Things a scientist should never do during Holy Week: Read St. John of the Cross’ Dark Night of the Soul.
Things a scientist should do at least once in his life, preferably during Holy week: Read St. John of the Cross’ Dark Night of the Soul.
It’s one of those books on which I could pass an intellectual test. I read it well and I can recapitulate the concepts, but St. John of the Cross speaks of a world and experience that I understand only in the tiniest flashes. I need a book by St. Somebody-or-Other of the Test Tube if I am going to really understand purgation of the soul.
A friend, hearing me reflect that this Lent had been less connected, more arid for me, sent me the book to remind me there is something else in Christian faith. I think I can say with reasonable assurance that I am not in the Dark Night St. John of the Cross describes. I think I can say with reasonable assurance, I’d prefer not to be. And I think I can say with reasonable assurance that at some point, I expect to be—in this world or the next. After all, the losing of self in God is what we are all ultimately made for. I’m just not strong enough to let go, to trust, to give over yet. This little dry spell of mine isn’t any great and monumental test. It’s a few laps around the field to help me build my endurance and maybe drop a few excess pounds of self.
And so I rely on what I have relied on before. I remember that love is an act of will, not an emotion. Devotion, though it requires grace, requires the cooperation of will. And I keep reminding myself that, when all is said and done, it isn’t about me.
Maundy Thursday illustrates that with such clarity. The year after we were received, I got a call to be one of the 12 for foot washing. Having had no experience in declining invitations by the powers-that-be in the Church, I agreed—and promptly made an appointment for a pedicure. While I am a reasonably presentable woman, there are parts of me that really should remain hidden, preferably by a size 10 pump.
I think the Holy Spirit had other plans. On the appointed day, at the appointed hour, I hustled across the street to the spa, only to find out they had no hot water—no pedicure in sight. Panicked, I got in my car and drove halfway across town to a little walk-in place I know of—closed for Holy Week. (While I applaud their devotion—who ever heard of a walk-in nail salon closed for Holy Week?)
I was stuck. I finished my day, went home, scrubbed and laundered the offending extremities as well as I could, and went to church. When the time came to mount the stairs to be washed, my mind kept replaying the words of the Gospel. The next thing I knew, our Monsignor was kneeling before me, in his white lace alb, splashing my foot with water, drying it, leaving it with a kiss as light as a butterfly’s touch.
Acutely aware of the inversion of the situation, my first thought was to flee—really, honestly, from the deepest part of myself, flee. I’d used that word before, but never really understood it until then. It was the first time I felt with such intensity the proximity of Jesus in the rituals of His Church, and it frightened me. I really understood Peter’s words: “Depart from me, for I am a sinful man.” Or in my case, let me depart from You.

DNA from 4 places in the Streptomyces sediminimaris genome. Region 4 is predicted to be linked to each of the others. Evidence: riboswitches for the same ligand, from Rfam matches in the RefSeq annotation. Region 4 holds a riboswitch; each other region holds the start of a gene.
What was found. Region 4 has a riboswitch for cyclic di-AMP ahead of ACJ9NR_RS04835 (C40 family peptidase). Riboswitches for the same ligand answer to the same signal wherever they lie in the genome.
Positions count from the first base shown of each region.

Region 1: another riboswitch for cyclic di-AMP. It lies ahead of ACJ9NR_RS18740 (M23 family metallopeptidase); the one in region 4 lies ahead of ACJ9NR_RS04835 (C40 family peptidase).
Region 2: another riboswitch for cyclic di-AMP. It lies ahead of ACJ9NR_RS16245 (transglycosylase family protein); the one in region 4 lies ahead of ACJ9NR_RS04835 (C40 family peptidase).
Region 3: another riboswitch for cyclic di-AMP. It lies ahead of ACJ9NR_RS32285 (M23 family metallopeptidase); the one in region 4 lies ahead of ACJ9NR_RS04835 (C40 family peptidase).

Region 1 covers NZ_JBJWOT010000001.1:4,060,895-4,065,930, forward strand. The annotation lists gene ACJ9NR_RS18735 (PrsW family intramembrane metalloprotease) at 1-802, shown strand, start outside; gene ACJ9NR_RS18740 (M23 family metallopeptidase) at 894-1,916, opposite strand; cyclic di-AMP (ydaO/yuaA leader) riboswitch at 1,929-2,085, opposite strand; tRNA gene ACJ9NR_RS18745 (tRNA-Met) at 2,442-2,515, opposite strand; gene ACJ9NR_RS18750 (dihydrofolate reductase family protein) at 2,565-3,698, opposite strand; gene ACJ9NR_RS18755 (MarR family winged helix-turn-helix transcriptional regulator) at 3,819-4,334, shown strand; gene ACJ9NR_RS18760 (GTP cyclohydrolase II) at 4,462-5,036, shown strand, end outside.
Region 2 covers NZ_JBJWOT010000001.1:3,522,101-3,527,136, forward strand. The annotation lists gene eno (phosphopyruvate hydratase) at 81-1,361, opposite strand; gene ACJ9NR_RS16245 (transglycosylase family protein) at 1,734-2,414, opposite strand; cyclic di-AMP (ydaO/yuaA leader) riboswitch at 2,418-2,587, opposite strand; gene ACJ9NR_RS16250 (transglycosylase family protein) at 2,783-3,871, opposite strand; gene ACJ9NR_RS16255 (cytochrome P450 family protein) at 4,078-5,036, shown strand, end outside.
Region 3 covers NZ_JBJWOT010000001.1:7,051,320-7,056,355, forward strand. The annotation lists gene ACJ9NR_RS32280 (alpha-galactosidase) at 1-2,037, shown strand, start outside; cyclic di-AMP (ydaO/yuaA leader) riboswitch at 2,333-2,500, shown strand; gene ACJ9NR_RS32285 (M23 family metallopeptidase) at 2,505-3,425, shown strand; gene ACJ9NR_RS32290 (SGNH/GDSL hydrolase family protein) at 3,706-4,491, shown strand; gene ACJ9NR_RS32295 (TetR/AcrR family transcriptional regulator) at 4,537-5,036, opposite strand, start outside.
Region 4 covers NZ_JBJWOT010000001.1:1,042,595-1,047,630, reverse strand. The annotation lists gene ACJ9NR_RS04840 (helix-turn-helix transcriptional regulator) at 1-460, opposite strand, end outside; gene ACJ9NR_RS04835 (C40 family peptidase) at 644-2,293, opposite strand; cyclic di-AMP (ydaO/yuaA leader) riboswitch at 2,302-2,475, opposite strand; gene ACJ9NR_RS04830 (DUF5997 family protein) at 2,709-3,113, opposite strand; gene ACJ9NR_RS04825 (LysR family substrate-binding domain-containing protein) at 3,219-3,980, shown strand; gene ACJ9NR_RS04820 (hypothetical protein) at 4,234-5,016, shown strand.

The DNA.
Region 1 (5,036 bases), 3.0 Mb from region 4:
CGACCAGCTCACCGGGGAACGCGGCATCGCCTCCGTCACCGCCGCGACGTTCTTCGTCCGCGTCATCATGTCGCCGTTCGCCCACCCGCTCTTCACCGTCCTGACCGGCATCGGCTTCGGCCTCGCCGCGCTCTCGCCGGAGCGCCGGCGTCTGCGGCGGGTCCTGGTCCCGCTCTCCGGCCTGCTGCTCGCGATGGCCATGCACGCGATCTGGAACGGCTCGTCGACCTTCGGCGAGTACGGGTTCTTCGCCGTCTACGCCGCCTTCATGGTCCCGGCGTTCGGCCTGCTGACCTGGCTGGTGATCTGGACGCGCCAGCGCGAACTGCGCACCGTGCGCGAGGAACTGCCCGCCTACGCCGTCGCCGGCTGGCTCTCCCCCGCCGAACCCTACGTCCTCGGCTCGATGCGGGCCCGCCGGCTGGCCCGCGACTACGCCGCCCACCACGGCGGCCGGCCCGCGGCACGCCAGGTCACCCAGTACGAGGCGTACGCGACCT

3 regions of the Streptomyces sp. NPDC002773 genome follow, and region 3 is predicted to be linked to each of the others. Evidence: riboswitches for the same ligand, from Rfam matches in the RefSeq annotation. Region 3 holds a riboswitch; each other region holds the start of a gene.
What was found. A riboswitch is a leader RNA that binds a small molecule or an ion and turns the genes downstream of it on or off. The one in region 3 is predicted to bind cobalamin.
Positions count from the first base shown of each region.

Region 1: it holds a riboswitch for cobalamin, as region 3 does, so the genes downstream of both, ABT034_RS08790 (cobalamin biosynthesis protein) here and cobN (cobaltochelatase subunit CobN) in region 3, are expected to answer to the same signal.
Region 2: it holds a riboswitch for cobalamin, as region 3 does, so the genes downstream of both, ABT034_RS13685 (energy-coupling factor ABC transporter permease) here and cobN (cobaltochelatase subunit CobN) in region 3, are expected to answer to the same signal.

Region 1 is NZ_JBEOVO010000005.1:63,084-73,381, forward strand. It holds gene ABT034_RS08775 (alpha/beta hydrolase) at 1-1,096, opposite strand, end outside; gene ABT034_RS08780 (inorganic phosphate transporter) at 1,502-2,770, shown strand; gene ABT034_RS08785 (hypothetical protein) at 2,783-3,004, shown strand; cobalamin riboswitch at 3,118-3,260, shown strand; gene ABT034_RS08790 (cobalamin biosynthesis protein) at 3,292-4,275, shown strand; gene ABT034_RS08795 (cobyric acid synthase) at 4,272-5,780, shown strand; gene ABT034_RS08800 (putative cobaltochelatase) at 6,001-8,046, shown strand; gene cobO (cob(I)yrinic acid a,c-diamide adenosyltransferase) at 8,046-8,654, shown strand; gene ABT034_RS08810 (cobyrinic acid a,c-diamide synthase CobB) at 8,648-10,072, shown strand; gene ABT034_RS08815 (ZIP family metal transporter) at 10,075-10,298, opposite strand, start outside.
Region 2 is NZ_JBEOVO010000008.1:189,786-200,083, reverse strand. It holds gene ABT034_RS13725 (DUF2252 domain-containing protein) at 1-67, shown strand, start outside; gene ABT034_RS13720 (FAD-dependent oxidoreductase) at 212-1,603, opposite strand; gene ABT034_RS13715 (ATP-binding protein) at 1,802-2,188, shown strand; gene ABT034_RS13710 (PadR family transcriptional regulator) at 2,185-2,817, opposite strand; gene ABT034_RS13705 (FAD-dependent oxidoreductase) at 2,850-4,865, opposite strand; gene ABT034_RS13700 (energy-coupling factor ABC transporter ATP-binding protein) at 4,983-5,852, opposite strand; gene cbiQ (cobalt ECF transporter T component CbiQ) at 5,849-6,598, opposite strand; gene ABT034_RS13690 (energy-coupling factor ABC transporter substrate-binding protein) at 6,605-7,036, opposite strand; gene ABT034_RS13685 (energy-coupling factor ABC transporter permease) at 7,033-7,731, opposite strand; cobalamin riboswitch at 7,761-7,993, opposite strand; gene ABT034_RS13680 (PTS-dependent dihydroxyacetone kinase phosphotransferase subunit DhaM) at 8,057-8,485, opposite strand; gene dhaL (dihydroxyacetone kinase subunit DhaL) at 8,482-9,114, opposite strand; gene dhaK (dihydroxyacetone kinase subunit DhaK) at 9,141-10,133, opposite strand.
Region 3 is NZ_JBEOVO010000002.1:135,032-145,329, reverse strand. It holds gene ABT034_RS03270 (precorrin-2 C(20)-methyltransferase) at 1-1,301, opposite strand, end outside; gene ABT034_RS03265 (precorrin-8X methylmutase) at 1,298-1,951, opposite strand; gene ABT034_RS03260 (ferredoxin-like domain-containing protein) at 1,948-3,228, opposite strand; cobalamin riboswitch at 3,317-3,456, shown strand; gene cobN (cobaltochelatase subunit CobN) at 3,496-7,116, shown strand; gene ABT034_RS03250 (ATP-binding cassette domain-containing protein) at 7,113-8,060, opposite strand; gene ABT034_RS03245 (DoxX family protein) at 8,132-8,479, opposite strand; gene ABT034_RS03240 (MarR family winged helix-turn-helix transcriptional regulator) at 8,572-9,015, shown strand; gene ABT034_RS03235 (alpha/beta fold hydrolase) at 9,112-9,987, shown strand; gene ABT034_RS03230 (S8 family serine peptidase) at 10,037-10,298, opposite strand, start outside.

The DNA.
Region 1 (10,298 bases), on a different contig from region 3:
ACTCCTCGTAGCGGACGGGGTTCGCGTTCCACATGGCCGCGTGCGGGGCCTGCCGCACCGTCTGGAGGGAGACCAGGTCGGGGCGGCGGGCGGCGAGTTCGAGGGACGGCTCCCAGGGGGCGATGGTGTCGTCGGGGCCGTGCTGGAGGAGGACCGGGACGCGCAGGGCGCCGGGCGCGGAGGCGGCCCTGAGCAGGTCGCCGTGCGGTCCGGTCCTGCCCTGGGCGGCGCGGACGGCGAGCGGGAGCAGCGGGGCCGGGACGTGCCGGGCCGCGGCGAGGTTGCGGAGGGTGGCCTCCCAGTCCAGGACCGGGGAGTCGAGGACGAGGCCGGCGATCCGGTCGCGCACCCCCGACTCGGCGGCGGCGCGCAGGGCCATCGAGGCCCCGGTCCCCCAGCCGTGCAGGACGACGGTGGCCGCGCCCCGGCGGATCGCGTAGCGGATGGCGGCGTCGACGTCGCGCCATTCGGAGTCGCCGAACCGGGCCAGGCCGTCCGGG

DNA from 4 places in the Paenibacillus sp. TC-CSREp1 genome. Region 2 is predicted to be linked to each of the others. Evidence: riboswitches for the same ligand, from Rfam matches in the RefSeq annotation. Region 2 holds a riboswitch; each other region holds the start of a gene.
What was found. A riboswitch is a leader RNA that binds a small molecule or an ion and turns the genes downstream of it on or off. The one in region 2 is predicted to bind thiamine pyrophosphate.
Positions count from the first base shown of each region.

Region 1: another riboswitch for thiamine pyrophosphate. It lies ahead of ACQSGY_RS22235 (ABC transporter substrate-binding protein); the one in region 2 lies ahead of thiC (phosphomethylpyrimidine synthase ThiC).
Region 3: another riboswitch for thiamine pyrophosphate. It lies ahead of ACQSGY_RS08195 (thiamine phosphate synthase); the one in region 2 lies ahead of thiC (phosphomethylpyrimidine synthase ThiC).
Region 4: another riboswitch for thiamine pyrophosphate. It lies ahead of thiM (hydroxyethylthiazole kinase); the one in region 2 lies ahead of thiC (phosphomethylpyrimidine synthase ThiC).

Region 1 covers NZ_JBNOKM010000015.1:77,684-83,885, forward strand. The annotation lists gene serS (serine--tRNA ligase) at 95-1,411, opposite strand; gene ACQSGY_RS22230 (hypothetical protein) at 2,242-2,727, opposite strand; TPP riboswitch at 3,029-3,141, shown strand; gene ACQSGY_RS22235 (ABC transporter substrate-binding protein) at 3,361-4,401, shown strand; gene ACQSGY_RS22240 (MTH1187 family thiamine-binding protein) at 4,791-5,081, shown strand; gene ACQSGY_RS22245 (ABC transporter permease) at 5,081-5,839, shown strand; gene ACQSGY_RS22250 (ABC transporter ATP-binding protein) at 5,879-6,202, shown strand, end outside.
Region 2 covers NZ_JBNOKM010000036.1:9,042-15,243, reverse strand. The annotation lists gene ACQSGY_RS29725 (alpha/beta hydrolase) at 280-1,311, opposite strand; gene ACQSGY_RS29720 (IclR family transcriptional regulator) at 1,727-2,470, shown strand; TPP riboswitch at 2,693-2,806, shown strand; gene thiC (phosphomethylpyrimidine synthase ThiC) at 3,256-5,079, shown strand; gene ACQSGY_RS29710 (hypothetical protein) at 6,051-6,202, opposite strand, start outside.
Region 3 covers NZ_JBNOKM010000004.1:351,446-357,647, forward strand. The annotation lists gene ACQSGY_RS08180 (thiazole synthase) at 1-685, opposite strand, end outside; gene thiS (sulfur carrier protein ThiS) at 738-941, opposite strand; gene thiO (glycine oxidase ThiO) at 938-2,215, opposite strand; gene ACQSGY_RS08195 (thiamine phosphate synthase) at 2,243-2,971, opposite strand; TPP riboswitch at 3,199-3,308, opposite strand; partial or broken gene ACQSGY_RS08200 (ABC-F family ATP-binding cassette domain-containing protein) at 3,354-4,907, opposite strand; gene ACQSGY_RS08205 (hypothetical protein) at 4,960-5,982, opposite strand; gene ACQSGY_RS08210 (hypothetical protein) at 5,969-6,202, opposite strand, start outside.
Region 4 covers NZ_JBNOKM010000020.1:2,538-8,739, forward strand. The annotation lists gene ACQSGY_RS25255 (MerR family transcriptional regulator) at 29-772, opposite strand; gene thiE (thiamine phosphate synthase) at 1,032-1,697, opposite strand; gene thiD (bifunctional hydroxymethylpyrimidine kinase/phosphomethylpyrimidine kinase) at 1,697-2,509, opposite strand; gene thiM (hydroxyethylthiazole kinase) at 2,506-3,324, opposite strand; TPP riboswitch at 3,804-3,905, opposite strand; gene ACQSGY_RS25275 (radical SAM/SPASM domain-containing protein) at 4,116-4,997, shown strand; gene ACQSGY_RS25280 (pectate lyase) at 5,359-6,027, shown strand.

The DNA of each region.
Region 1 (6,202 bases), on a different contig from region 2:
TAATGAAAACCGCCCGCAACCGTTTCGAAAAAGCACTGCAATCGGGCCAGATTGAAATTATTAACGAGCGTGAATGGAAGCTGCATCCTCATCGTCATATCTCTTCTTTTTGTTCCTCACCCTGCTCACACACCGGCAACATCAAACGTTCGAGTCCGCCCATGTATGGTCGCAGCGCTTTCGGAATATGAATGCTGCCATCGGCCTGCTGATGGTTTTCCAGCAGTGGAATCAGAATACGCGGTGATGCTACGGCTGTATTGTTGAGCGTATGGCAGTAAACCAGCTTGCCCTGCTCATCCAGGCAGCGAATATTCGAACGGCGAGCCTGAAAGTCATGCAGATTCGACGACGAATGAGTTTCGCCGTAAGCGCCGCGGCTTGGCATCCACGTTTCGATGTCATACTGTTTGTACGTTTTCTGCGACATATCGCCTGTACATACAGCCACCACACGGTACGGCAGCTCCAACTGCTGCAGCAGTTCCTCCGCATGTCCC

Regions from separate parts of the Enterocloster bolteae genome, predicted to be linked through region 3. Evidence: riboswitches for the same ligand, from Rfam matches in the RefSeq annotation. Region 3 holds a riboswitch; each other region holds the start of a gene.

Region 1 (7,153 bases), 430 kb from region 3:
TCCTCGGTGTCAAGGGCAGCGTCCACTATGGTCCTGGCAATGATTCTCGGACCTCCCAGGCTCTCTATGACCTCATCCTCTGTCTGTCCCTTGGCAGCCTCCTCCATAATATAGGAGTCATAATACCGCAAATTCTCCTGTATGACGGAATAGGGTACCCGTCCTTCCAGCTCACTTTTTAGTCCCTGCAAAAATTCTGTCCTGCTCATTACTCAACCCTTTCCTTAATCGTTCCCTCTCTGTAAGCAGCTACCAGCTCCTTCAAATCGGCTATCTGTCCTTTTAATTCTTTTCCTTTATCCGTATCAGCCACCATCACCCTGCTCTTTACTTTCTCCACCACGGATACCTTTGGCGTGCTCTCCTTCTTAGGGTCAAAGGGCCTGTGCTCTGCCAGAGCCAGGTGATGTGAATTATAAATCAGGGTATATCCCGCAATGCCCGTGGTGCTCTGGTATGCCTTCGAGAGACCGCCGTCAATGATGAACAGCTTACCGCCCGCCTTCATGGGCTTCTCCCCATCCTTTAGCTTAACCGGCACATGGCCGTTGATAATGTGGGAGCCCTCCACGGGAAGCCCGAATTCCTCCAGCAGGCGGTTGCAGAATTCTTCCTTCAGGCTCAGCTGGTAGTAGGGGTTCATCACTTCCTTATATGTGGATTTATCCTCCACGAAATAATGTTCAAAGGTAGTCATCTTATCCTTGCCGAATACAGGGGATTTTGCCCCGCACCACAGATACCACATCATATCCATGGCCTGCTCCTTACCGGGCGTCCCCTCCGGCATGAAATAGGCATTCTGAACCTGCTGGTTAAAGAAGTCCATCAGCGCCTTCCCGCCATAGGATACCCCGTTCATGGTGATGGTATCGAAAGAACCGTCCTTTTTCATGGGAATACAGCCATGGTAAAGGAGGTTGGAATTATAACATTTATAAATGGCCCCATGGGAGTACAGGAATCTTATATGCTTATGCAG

Fortunately, I had just heard other words: “If I do not wash you, you have no part in Me.” And “As I have done for you, so should you do also.” I stayed. I’ve walked. I’ve tried to serve. I’ve stumbled. I’ve gotten up again. I’ve also rejoiced, danced, laughed out loud.
It’s just that, right now, I don’t see it so clearly, and it all goes back to that same self who went out looking for a pedicure to try to make herself presentable before God. I haven’t really understood in the way that He wants me to, how fully Jesus accepts me as I am. I haven’t really accepted that when I give over to Him, and let Him work without my getting in the way, great and glorious things can happen. I’m not yet willing to sit still and let Him wash my feet.
I think these arid spells are, as John says, a way by which we learn to trust God’s direction and care. I have lost for a time the way I usually see my path, and so I stumble and fall. I need Someone to lead me, mostly because I keep trying to pick my way along under my own power, and keep running into obstacles.
When I was a Girl Scout leader, I had a terrible time convincing my frightened troops not to use their flashlights when they set out at night when we camped by the river, in the woods, amongst the snakes and alligators. They were afraid of what was in the shadows, but the intensity of the light meant that they could see only the patch of ground at their feet. They had no idea what was beyond, good or bad. When they finally trusted me enough to switch off their lights, they discovered, in a little time, they could see the whole woods around them, in all their beauty, and in all their threat. They were more confident, even when there really were things in the woods that might hurt them. They discovered, if they trusted, that sometimes, less light meant more vision.
That’s what this dark night is about for me. Less light, more vision. May Holy Week help me put down my own torch and follow confidently in this dark world Him who washed me, feet and all, and who illuminates everything.